28 September 2010

Simulations of Real Earthquakes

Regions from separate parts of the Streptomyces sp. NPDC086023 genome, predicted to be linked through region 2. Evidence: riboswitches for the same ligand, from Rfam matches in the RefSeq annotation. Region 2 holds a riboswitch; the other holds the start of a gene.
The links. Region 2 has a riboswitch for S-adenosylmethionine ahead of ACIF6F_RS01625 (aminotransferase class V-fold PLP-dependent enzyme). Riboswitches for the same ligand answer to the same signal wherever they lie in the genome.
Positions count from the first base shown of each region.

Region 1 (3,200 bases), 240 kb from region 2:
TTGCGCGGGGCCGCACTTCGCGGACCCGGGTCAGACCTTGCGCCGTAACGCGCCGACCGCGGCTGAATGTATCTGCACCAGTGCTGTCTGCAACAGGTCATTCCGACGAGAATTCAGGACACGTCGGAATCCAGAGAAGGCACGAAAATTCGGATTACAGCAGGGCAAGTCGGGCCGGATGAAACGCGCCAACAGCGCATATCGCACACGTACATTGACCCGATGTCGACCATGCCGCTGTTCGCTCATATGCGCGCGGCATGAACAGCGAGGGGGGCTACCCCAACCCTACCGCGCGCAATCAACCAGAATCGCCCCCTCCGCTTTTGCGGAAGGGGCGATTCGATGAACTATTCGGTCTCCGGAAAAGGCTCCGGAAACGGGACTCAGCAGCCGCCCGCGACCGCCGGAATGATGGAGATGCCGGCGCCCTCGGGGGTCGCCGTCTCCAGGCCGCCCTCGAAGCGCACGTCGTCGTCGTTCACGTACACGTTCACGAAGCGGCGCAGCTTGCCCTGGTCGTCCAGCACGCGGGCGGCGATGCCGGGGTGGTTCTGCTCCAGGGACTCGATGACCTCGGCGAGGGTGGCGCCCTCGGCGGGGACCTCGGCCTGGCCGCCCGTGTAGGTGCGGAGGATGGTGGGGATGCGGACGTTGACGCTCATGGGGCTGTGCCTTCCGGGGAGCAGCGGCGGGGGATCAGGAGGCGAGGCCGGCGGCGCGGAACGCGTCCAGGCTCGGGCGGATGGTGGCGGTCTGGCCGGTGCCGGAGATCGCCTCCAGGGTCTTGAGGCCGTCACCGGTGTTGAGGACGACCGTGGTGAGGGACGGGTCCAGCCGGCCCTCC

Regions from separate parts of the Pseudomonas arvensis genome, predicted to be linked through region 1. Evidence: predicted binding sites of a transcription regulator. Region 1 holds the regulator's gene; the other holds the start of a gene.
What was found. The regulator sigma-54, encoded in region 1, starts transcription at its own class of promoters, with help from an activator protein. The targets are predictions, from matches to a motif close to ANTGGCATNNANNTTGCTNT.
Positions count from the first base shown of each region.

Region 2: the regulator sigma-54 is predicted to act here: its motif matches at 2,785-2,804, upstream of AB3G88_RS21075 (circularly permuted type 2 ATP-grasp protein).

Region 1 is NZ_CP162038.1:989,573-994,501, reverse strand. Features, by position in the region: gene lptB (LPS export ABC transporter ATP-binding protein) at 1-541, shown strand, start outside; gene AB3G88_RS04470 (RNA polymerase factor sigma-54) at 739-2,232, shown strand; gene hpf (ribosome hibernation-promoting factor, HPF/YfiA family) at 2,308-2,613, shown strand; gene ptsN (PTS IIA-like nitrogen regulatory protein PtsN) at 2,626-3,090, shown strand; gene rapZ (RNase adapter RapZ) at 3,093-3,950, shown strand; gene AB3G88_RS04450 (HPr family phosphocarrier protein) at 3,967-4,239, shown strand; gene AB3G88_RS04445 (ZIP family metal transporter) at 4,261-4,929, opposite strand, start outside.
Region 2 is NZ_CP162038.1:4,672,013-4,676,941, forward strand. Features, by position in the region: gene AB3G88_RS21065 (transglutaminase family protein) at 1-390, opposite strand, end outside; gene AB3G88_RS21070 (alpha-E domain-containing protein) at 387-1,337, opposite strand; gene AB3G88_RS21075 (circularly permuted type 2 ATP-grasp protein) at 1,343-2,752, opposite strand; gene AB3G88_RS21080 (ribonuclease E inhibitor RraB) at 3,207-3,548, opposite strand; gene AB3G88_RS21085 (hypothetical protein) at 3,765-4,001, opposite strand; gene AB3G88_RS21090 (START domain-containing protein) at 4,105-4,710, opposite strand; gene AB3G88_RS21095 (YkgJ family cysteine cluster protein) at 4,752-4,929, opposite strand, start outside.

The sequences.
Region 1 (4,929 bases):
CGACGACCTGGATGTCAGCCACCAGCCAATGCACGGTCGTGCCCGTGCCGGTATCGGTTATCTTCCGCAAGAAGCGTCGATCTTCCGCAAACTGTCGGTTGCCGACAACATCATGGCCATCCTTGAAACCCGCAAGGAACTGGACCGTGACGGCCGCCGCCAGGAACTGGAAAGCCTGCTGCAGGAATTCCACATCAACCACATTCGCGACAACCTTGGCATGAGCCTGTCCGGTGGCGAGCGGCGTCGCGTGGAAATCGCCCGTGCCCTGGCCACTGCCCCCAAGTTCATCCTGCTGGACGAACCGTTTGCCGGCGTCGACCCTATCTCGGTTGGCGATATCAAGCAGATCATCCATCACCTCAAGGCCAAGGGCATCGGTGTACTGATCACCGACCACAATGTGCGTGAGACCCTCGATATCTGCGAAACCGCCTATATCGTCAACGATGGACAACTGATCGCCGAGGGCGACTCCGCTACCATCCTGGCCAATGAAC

A Princeton University-led research team has developed the capability to produce realistic movies of earthquakes based on complex computer simulations that can be made available worldwide within hours of a disastrous upheaval. The videos show waves of ground motion spreading out from an epicenter. In making them widely available, the team of computational seismologists and computer scientists aims to aid researchers working to improve understanding of earthquakes and develop better maps of the Earth's interior. When an earthquake takes place, data from seismograms measuring ground motion are collected by a worldwide network of more than 1,800 seismographic stations operated by members of the international Federation of Digital Seismograph Networks. The earthquake's location, depth and intensity also are determined. The ShakeMovie system at Princeton will now collect these recordings automatically using the Internet. The scientists will input the recorded data into a computer model that creates a virtual earthquake. The videos will incorporate both real data and computer simulations known as synthetic seismograms. These simulations fill the gaps between the actual ground motion recorded at specific locations in the region, providing a more complete view of the earthquake. The animations rely on software that produces numerical simulations of seismic wave propagation in sedimentary basins.